I spent almost 3 weeks in the hospital trying to recover and to re-learn how to swallow. I had speech therapists, physical therapists, neurologists, pulmonary doctors, and infectious disease doctors visiting me around the clock. I had to sleep propped up and continue to do so for fear of choking on my drool. A feeding tube was placed up my nose and down my throat, into my stomach. I had a “sucker” to use in my mouth to suction up my spit. I had a PIC line inserted into my arm for blood tests around the clock. I developed a type of aspiration pneumonia from saliva getting into my lungs. I was, of course, the youngest stroke victim that most of them had seen. Doctor after doctor would enter my room, turn around and walk out, check their chart and re-enter in shock. After two weeks, I made tremendous improvement with everything but my swallowing. The decision was made to surgically place a feeding tube in my stomach so that I could leave the hospital and feed myself nutrition shakes at home.
Fast forward a bit – I have been home for over 4 months now and am doing much, much better. I had to have a nurse come to my home for the first few weeks, and I was readmitted to the hospital for almost a week because of an infection at my feeding tube site. I underwent speech therapy using neuromuscular electrical stimulation for two months and finally learned to swallow well enough to have my feeding tube removed. I still have a lot of difficulty swallowing – especially liquids. I am still on coumadin, along with many other prescriptions, so I have to watch my diet and I bruise very easily. I don’t have much sensation in the right side of my body so I cannot feel much pain or any temperature. When I talk to strangers, I have trouble getting my words out quickly. I also have a small scar on my stomach from the feeding tube. These are small discomforts compared to the massive impact that my stroke has had on my life. I have a friend who suffered a stroke a few years ago. We had been out of touch for years, but she contacted me after learning of my stroke. She told me that I must look at this as a positive experience – and so I have. I take nothing for granted and am thankful for every day that I have. I pray daily, and make sure to tell people I love them. I literally stop and smell the roses. My life before was very rushed. I plan to never again live my life in “superwoman speed” – as my husband puts it. I used to be focused on so many things that did not matter.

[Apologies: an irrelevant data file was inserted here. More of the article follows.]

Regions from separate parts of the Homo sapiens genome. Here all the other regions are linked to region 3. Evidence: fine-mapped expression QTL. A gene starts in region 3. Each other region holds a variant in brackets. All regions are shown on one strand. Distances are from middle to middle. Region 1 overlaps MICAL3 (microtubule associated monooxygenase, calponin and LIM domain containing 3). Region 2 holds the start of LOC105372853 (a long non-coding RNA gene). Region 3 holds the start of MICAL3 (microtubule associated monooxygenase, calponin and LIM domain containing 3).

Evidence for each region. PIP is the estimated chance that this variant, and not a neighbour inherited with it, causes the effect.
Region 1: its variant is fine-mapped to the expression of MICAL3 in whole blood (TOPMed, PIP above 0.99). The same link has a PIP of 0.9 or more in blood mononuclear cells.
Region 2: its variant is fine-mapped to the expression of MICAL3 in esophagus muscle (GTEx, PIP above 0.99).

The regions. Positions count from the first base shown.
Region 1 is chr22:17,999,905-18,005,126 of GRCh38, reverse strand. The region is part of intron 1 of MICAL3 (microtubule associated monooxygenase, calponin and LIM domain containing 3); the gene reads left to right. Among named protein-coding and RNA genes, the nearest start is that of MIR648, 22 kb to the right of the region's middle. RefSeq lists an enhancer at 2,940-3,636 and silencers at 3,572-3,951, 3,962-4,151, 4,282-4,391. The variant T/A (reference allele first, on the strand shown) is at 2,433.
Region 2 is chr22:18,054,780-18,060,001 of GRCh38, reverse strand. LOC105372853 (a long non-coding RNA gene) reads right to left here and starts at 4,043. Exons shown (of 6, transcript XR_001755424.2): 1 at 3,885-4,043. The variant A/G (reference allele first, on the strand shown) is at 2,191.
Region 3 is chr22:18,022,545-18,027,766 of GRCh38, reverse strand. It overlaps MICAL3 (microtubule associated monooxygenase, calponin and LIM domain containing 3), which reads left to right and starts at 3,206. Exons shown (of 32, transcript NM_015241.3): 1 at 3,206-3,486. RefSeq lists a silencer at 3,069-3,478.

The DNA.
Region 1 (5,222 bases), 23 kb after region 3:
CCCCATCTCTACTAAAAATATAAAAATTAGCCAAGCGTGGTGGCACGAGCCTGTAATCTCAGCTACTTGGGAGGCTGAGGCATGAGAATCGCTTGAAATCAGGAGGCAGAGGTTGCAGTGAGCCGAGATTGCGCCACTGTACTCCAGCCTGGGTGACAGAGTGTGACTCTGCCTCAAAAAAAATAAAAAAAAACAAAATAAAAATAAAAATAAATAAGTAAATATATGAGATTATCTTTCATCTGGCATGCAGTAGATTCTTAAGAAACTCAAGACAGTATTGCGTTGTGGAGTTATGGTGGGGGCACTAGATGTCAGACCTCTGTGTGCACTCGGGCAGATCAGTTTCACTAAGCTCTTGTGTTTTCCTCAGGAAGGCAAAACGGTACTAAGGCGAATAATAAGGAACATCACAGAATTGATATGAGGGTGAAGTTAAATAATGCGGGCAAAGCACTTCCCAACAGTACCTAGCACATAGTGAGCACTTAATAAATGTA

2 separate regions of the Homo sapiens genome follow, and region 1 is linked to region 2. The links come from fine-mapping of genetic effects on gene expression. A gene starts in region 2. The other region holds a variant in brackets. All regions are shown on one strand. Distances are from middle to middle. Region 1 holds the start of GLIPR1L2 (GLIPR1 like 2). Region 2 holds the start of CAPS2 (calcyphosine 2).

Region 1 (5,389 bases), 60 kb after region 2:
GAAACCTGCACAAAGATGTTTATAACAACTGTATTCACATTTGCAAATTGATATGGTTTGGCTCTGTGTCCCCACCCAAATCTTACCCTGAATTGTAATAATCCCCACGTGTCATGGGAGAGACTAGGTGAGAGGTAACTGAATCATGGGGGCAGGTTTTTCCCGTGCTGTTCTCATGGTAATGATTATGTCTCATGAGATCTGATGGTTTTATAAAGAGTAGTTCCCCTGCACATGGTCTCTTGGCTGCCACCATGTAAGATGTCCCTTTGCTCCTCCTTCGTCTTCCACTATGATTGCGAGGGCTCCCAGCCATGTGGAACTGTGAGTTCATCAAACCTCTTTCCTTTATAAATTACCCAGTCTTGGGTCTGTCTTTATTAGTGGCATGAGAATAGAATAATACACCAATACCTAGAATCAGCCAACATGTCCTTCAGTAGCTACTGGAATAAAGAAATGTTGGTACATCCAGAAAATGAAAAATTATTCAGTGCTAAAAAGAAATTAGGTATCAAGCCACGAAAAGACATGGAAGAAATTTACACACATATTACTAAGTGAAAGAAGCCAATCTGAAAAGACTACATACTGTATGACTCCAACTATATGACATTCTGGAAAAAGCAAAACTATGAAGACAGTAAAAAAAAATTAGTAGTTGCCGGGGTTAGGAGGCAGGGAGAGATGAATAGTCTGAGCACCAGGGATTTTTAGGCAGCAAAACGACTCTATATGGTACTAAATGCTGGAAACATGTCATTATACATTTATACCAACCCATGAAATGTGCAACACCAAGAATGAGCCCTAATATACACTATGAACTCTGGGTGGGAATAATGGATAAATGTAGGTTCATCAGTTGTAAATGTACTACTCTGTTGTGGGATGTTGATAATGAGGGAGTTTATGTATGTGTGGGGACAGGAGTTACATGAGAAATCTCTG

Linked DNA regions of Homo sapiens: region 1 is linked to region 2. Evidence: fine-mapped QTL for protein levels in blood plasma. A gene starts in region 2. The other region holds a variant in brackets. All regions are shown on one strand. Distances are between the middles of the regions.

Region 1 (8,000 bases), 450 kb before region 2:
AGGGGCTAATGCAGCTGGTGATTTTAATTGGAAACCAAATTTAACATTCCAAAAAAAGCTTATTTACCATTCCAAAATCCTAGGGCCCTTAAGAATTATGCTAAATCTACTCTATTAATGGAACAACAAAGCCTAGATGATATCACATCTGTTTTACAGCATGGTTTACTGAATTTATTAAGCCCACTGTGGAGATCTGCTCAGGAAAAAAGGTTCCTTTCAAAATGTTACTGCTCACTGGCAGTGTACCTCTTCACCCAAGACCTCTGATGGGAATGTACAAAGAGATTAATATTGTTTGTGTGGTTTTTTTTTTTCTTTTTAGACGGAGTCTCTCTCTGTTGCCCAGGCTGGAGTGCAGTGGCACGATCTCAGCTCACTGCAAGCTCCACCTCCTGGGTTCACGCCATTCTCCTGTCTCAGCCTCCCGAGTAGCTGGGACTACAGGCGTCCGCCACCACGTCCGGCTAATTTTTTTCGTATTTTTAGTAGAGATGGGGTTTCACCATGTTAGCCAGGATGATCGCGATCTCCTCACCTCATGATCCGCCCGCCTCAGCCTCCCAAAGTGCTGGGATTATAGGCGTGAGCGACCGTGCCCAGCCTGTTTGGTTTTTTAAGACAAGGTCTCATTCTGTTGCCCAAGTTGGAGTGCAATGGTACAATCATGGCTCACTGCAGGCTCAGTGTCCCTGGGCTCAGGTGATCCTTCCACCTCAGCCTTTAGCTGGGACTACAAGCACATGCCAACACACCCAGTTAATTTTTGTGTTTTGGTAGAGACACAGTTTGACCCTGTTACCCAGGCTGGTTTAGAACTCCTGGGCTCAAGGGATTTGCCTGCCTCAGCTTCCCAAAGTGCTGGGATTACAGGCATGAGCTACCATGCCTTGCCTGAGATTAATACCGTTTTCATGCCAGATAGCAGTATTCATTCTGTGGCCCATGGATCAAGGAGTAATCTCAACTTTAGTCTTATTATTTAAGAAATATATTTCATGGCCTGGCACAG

Two days after I was able to go home, my husband asked me if I wanted to go to Tysons Corner Mall so that we could take our son to see Santa. I rejoiced at this opportunity. My husband pushed me through the mall in a wheelchair with my then 9 month-old on my lap and I could not stop smiling the entire time. Just a few months before, I don’t think I would ever have been seen in a wheelchair in public. However, I have learned that once you spend weeks walking up and down the hospital hallways with a feeding tube hanging from your nose and a bag of urine hanging from your IV pull, any feelings of vanity disappear. It is great to realize that it is okay to go to the grocery store without mascara because I am just grateful to be able to go. I am so very thankful for everything. I try hard not to worry about the things in life that do not matter.